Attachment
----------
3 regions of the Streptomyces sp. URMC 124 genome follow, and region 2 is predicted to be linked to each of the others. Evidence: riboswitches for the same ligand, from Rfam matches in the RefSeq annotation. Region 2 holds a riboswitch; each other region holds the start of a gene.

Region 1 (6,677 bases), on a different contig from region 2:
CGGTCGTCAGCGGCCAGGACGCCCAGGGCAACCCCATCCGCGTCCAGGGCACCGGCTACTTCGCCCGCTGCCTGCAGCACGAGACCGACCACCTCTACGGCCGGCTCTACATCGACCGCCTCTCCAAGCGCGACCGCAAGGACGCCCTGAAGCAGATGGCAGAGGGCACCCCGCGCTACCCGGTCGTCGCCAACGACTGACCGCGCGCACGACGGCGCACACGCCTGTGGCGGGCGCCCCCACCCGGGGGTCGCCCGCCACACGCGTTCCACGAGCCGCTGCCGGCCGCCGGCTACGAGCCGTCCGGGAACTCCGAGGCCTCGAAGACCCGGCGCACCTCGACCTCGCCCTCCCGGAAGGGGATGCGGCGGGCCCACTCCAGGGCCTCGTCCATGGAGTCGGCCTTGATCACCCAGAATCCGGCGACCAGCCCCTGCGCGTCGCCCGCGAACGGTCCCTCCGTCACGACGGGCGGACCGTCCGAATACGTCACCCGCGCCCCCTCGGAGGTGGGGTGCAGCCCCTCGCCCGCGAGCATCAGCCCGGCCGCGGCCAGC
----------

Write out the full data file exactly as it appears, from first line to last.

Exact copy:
3 regions of the Streptomyces sp. URMC 124 genome follow, and region 2 is predicted to be linked to each of the others. Evidence: riboswitches for the same ligand, from Rfam matches in the RefSeq annotation. Region 2 holds a riboswitch; each other region holds the start of a gene.

Region 1 (6,677 bases), on a different contig from region 2:
CGGTCGTCAGCGGCCAGGACGCCCAGGGCAACCCCATCCGCGTCCAGGGCACCGGCTACTTCGCCCGCTGCCTGCAGCACGAGACCGACCACCTCTACGGCCGGCTCTACATCGACCGCCTCTCCAAGCGCGACCGCAAGGACGCCCTGAAGCAGATGGCAGAGGGCACCCCGCGCTACCCGGTCGTCGCCAACGACTGACCGCGCGCACGACGGCGCACACGCCTGTGGCGGGCGCCCCCACCCGGGGGTCGCCCGCCACACGCGTTCCACGAGCCGCTGCCGGCCGCCGGCTACGAGCCGTCCGGGAACTCCGAGGCCTCGAAGACCCGGCGCACCTCGACCTCGCCCTCCCGGAAGGGGATGCGGCGGGCCCACTCCAGGGCCTCGTCCATGGAGTCGGCCTTGATCACCCAGAATCCGGCGACCAGCCCCTGCGCGTCGCCCGCGAACGGTCCCTCCGTCACGACGGGCGGACCGTCCGAATACGTCACCCGCGCCCCCTCGGAGGTGGGGTGCAGCCCCTCGCCCGCGAGCATCAGCCCGGCCGCGGCCAGC